Joseph Kadane, emeritus at Carnegie Mellon, released his new statistics textbook Principles of Uncertainty as a free pdf. The book is written from a Bayesian perspective, covering basic probability, decision theory, conjugate distribution analysis, hierarchical modeling, MCMC simulation, and game theory. The focus is mathematical, but computation with R is touched on. A solid understanding of calculus seems sufficient to use the book. Curiously, the author devotes a fair number of pages to developing the McShane integral, which is equivalent to Lebesgue integration on the real line. There are lots of other unusual topics you don't normally see in an intermediate statistics textbook.
Having came across this today, I can't say whether it is actually very good or not, but the range of topics seems perfectly suited to Less Wrong readers.
- Principles of Uncertainty, page 1, emphasis added
I attended a statistics conference in January at which Jay Kadane (in attendence) was described as one of the last still-living original subjective Bayesians. I'm not sure how many currently practicing Bayesian hold to this line. For example, Brad Carlin, an organizer of said conference, mentioned Kadane's philosophical stance in this comment about a book he (Carlin) wrote:
Personally, I am of the Jaynesian school of thought which holds that if two agents have the same state of information, then they ought to assign the same probability distributions.
I've been reading this. The explanations are good and the exercises are interesting, but I can't find any form of solutions manual(if there is one please let me know). This is a big drawback if you want to use it for self/independent study.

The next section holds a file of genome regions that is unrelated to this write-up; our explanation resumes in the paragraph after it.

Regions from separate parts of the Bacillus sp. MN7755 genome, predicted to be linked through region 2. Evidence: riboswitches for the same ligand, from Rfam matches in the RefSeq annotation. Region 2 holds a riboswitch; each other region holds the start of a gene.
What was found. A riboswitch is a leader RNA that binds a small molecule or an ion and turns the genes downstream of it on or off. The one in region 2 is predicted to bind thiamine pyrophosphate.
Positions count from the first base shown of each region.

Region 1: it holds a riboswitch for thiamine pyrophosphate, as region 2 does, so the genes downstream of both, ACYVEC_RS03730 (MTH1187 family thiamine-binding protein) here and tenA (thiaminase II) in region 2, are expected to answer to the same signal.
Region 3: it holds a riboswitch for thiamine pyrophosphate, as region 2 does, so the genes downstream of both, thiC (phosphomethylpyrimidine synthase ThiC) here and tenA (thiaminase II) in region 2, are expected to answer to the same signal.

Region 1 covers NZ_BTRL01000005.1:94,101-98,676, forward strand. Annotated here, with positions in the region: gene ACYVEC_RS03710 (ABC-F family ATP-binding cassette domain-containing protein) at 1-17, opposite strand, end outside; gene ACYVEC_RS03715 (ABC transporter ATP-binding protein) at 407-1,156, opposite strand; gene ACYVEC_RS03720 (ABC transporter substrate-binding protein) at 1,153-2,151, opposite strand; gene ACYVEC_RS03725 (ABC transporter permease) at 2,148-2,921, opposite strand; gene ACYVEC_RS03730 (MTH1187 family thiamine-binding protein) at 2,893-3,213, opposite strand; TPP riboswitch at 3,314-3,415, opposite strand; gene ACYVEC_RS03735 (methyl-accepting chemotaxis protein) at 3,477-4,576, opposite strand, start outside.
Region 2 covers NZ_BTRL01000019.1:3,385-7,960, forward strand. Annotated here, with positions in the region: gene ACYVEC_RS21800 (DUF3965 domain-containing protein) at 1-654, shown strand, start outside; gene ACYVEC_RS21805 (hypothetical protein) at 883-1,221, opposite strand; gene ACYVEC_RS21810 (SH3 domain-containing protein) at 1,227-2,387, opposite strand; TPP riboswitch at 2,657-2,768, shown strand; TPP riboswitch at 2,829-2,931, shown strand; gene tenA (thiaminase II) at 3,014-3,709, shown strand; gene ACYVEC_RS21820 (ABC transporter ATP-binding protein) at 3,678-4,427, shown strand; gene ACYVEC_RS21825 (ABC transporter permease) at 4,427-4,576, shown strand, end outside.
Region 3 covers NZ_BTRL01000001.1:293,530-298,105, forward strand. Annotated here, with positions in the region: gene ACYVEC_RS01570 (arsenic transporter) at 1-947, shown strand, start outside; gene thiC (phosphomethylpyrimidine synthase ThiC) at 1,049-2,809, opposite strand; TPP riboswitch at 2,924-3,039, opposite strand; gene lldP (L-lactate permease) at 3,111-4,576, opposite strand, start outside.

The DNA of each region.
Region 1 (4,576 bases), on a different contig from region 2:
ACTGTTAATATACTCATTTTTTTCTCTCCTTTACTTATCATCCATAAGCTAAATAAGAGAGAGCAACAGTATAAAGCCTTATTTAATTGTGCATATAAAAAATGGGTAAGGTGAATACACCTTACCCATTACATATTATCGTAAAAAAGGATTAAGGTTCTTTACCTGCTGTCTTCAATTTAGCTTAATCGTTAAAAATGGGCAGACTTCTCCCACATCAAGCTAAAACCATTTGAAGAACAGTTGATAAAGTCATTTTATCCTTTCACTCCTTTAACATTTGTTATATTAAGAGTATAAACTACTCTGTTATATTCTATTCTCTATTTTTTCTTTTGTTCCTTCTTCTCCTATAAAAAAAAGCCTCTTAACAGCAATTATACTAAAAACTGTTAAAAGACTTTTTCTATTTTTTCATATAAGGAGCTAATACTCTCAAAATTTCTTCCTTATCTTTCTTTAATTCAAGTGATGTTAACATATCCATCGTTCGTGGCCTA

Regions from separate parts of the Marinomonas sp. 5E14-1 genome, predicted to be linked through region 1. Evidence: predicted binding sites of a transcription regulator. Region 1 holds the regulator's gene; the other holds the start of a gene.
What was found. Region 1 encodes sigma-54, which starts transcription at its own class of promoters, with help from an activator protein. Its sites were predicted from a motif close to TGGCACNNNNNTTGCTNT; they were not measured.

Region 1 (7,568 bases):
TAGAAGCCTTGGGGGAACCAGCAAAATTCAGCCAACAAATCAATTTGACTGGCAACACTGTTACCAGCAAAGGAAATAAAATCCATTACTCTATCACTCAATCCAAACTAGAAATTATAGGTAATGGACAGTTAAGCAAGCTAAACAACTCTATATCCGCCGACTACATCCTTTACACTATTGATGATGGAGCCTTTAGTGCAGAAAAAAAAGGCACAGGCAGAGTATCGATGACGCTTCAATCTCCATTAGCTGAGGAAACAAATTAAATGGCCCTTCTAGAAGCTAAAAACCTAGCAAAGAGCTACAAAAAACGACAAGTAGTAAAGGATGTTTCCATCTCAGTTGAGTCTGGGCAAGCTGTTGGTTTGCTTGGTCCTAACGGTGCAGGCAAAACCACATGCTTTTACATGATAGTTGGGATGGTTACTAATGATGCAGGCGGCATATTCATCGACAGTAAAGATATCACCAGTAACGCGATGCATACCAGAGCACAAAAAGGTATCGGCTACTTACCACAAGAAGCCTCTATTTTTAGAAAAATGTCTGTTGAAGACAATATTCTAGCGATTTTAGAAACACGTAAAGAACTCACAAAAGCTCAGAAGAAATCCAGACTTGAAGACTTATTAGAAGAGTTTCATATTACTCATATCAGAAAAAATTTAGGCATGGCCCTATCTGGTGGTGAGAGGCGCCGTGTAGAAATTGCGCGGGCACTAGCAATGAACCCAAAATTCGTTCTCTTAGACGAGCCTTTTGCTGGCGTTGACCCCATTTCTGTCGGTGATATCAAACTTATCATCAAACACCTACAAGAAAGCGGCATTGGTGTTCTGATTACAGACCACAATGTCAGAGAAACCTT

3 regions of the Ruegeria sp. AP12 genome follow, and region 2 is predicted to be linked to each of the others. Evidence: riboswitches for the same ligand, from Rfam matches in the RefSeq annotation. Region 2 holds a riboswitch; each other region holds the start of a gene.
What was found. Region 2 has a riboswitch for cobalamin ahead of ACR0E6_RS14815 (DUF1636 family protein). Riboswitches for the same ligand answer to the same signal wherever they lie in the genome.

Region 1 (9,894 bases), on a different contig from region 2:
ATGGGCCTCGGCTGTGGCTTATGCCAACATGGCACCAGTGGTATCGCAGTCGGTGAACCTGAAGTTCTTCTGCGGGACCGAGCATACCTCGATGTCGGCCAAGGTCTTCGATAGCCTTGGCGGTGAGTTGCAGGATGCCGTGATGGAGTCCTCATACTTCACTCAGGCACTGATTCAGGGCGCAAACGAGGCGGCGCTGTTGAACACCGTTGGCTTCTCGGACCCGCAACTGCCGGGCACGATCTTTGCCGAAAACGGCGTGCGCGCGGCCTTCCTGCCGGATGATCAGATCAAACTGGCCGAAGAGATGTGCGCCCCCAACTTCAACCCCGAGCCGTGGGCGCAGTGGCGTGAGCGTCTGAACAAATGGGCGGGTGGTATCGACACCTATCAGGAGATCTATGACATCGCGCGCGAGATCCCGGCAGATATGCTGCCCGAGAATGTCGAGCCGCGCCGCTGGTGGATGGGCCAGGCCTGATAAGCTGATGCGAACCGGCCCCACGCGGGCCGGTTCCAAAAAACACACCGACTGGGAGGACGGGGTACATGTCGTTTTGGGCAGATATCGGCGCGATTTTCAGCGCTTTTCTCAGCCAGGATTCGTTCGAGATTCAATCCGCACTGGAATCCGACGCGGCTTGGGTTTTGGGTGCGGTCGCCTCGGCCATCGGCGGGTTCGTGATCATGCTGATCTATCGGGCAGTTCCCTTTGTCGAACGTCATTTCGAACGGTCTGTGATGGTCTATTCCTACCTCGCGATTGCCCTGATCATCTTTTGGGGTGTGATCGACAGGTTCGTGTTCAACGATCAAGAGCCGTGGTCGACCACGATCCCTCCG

If only this book had some more examples of applications, it be a contender for 'best introductory textbook for statistics'. As it stands, it makes a great complement to either Wasserman's All of Statistics (filling in the Bayesian side of things) or Gelman, Carlin, Rubin, Stern's Bayesian Data Analysis (filling in theoretical side of things.) There has been a huge need for a 'Jaynes-lite' which offers the philosophical grounding of P:tLoS sans its distracting (and now outdated) polemics.
How does this compare to Data Analysis: A Bayesian Tutorial? In any case, you should post your suggestion in the Best Textbooks thread.
I haven't looked through Silva. Kadane does have the advantage of being free to access, however!
I'll second this question. I just started going through Silva's Data Analysis, which seems really good, though I'm only at chapter 3. My only complaint is that I wish there were exercises at the end of each chapter.
Very nice. I would recommend it over Jaynes for anyone interested in learning what statistics is all about.